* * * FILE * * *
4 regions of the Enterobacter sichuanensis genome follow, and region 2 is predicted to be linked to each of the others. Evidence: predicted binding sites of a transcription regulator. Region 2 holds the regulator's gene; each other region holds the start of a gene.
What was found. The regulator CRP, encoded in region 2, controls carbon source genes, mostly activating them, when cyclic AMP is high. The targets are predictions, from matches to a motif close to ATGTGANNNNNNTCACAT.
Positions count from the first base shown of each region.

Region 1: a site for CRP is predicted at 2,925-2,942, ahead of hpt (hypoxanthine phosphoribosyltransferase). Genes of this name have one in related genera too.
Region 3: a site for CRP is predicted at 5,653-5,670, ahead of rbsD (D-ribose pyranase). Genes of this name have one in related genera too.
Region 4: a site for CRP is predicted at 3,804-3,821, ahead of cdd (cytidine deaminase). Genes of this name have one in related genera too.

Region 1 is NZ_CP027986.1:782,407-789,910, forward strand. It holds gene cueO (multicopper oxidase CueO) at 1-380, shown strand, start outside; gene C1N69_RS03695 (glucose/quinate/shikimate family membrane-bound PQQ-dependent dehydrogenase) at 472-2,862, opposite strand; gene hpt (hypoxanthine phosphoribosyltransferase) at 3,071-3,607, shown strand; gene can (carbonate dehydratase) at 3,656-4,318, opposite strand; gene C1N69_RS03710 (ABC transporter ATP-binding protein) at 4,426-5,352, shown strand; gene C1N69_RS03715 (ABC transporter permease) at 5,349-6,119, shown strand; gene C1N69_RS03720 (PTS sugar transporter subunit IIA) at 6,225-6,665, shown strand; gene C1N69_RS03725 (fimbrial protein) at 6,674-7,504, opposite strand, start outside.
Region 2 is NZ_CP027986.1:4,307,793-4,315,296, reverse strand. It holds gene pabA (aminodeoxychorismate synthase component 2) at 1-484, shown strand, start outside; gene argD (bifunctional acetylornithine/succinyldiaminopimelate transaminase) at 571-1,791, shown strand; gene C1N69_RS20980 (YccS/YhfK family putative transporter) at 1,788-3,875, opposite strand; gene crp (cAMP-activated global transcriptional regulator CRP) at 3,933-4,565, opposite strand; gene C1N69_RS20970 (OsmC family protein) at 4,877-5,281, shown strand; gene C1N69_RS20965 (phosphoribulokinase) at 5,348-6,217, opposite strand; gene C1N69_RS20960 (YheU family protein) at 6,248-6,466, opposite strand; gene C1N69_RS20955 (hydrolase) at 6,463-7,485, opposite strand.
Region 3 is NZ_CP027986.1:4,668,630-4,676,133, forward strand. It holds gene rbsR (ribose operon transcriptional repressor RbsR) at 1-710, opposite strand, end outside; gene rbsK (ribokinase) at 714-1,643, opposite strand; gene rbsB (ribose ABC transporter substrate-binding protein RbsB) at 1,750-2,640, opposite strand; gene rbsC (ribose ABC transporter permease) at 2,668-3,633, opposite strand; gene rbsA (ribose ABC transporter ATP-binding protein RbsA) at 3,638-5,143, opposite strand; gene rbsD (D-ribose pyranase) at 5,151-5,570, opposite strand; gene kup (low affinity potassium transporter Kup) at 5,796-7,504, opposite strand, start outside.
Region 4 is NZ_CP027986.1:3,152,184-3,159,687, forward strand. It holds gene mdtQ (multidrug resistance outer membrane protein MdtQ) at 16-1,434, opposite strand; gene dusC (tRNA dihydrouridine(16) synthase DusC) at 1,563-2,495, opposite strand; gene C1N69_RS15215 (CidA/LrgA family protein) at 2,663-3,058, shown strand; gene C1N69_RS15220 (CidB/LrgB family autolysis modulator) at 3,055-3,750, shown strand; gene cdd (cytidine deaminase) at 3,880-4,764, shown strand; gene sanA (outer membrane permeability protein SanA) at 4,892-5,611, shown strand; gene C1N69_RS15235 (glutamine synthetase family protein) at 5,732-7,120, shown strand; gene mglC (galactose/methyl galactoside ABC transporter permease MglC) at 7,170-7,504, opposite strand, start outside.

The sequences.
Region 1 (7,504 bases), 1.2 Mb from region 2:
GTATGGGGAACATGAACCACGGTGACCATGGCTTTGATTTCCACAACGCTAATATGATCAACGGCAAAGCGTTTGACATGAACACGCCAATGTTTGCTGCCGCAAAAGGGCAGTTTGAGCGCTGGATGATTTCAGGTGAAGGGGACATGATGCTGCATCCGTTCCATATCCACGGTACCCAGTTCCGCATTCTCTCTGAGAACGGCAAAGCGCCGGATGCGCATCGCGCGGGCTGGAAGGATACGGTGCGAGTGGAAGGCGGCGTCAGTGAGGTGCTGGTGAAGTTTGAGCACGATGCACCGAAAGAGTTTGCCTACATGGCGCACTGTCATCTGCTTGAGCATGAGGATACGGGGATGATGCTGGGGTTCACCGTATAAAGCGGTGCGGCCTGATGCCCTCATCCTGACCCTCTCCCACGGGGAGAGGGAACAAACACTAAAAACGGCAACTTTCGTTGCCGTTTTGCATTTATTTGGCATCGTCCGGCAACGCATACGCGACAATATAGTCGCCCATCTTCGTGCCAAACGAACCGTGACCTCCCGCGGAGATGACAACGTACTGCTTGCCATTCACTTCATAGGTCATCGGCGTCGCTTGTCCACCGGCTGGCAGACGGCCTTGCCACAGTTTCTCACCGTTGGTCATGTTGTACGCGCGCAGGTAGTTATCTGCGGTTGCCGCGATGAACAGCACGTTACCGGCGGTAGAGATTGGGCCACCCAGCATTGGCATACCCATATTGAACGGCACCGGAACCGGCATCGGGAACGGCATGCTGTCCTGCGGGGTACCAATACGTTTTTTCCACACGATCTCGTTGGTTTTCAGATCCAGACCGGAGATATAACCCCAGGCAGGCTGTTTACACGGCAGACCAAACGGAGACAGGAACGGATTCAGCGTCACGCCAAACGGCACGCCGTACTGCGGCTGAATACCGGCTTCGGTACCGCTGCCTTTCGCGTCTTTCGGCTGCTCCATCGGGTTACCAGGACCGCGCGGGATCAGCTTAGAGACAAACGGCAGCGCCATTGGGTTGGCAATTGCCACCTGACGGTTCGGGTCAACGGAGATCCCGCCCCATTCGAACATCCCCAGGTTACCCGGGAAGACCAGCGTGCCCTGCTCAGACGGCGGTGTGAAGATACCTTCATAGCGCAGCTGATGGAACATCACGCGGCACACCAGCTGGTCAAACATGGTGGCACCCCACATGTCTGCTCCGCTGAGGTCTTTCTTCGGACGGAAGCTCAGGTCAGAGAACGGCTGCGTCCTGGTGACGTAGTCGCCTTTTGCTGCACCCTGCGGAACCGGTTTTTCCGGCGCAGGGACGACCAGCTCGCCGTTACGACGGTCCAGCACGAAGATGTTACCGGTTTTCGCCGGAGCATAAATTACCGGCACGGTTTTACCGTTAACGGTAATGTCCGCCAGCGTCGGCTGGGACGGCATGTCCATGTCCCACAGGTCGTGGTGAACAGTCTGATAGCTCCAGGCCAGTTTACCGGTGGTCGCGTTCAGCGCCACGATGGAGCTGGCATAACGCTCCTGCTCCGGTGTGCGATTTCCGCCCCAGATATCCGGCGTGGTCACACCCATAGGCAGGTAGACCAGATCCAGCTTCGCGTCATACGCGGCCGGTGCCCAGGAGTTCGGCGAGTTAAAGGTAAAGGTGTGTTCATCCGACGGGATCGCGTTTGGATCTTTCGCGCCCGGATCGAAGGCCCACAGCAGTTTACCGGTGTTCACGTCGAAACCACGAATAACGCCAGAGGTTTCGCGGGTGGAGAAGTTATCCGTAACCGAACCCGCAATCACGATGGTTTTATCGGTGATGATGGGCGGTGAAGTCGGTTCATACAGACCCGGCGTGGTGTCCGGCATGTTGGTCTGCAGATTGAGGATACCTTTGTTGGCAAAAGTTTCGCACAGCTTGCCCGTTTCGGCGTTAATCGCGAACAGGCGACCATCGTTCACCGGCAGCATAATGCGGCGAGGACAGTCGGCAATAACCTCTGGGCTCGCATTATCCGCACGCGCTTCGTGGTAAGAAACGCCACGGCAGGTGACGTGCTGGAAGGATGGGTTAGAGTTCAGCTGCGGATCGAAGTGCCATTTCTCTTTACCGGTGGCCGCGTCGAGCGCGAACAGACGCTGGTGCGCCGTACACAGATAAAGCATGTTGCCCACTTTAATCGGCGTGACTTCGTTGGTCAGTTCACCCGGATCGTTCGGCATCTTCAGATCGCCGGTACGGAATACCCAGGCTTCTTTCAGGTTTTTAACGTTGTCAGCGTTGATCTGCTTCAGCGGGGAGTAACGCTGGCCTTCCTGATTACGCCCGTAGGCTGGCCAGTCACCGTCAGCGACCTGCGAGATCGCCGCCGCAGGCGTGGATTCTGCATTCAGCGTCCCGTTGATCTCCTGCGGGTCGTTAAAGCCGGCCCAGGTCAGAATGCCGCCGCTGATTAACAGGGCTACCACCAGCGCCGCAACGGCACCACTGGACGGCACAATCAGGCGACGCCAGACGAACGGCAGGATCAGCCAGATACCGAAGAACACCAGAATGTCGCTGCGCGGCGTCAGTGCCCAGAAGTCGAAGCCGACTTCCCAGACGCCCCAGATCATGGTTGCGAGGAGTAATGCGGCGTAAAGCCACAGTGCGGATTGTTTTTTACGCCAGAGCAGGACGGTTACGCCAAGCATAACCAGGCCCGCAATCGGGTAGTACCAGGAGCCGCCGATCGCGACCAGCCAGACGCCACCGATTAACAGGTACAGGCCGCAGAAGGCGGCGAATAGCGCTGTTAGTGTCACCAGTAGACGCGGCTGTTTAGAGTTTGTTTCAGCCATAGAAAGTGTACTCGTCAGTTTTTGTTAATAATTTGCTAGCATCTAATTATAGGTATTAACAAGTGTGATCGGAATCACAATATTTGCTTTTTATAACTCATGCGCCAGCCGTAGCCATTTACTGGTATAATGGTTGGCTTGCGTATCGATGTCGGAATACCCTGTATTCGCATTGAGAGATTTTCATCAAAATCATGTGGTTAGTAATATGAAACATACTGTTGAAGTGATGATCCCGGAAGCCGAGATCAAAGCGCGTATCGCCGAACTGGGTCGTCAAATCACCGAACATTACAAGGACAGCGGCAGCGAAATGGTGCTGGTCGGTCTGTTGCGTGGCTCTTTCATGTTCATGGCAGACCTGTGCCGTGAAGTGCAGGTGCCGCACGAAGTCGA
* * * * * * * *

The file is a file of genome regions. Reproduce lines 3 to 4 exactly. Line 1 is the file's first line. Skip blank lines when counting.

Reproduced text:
Positions count from the first base shown of each region.

Region 1: a site for CRP is predicted at 2,925-2,942, ahead of hpt (hypoxanthine phosphoribosyltransferase). Genes of this name have one in related genera too.